Music

Album review

Live album captures Chesney’s love affair with Foxborough

“That is the loudest I’ve ever heard anything in my life, right there,” Kenny Chesney exclaims to a rapturous crowd on “Live in No Shoes Nation,” the road-warrior country singer’s 30-track live album that comes out Friday. The bedlam developed during a run-through of Chesney’s nostalgia-tinged 2014 track “American Kids,” and the rowdy audience was in attendance at Gillette Stadium, where Chesney has played 17 times over the course of his career — and will add an 18th next August.

Chesney and Gillette have a particularly special bond; the pair of concerts he played there in August were the only stadium shows the ever-reliable draw took on in 2017. But “Live in No Shoes Nation” puts the bromance on full display. Of its 30 tracks, 11 were recorded at the Patriots’ home base in Foxborough, including a spirited 2013 version of the crunchy “When I See This Bar” where Chesney gets assistance from outlaw troubadour Eric Church, a 2016 take on the metal-edged look back “Young,” and the touching album closer “Happy on the Hey Now,” which was written about the Maine-born Kristi Hansen, who passed away in 2012 after suffering a brain aneurysm. (The version on the album is the song’s live debut, which took place in 2013.)

“Boston,” Chesney’s lilting 2005 ode to a Red Sox cap-wearing island dweller who escaped New England’s chill for the Caribbean, also gets some shine on this collection with a 2015 live version that ends with a breezy guitar solo and Chesney swearing that it’ll remain a New England exclusive. The swaggering “Everybody Wants to Go to Heaven,” meanwhile, features a cameo from the Zac Brown Band, who toured with Chesney in 2011. Brown and his bandmates have since taken their act to the Boston area’s other open-air sports cathedral, headlining Fenway Park in 2016, but the chemistry between the fusion-minded Georgia outfit and Chesney still feels lively.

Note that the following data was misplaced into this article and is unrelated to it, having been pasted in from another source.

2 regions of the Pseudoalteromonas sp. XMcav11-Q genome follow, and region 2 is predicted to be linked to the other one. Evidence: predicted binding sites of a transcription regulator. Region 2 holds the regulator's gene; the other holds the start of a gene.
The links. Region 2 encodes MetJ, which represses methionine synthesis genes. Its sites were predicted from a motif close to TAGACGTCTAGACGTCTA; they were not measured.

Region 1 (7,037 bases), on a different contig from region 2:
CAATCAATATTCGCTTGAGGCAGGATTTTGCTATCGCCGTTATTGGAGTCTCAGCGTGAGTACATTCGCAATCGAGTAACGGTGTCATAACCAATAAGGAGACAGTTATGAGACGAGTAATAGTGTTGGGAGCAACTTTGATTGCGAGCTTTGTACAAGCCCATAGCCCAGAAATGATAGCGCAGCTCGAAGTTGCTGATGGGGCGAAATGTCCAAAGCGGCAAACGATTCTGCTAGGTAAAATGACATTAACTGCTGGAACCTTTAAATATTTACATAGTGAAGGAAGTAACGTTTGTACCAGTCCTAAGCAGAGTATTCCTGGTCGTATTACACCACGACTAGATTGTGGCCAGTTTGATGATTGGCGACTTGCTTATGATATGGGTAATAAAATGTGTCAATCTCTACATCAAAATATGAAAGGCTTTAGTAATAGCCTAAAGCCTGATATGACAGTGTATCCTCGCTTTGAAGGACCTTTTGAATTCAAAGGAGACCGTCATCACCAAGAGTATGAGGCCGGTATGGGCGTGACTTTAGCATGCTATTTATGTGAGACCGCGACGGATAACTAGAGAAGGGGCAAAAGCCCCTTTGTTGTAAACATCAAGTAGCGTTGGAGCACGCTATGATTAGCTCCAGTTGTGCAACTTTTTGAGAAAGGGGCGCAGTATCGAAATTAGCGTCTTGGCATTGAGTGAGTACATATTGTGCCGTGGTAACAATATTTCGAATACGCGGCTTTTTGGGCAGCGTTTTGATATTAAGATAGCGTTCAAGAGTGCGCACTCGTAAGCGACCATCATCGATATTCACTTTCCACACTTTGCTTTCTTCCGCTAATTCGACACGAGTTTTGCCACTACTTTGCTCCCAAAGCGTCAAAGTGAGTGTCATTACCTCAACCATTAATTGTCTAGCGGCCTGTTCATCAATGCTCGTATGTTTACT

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“Live in No Shoes Nation” is no hastily slapped-together collection of barely-dissimilar-from-the-studio-cut live versions. Chesney pored through more than 10 years’ worth of tapes to arrive at its 30-track setlist, and the record is sequenced and arranged with care; each song is shot through with touches that fully reveal Chesney’s bond with his audience — banter, gratitude, extended singalongs.

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He evangelizes a breezy south-of-the-border vibe on tracks like the ragtag “No Shoes, No Shirt, No Problem” and the bedheaded “Out Last Night,” an attitude that certainly attracts quite a few revelry-ready listeners. But other cuts on “Live in No Shoes Nation” showcase his songwriting skill and ability to cut to the emotional quick, even when he’s managing a party where attendance runs into the tens of thousands. The 2008 track “I’m Alive,” which is featured here in a 2011 performance at the storied Colorado amphitheater Red Rocks, is a plainly poetic ballad about gratitude; Chesney is accompanied by a gently droning organ and a lightly picked guitar, singing lyrics like “Breathin’ in and out’s a blessing can’t you see” with a knowing reverence. Similarly, “Big Star,” the story of a hard-working striver who goes from karaoke bars to becoming “Garth Brooks in a skirt,” gets a jolt of reality via a cameo by Taylor Swift, who embodies the biggest dreams sketched out by the song’s winking lyrics.

“This is why I do what I do, why we all work so hard, why we care, why we come here every single year,” Chesney says at the end of “American Kids,” as the Gillette crowd collectively screams itself hoarse. “Live in No Shoes Nation” is a travelogue of Chesney’s career that provides an overview of his concerts’ wide-ranging appeal while also saluting those attendees who have stood by him from the start.

Tickets for Chesney’s Aug. 24, 2018, show at Gillette Stadium, with Dierks Bentley, Brothers Osborne, and Brandon Lay, go on sale Friday.

Maura Johnston can be reached at maura@maura.com.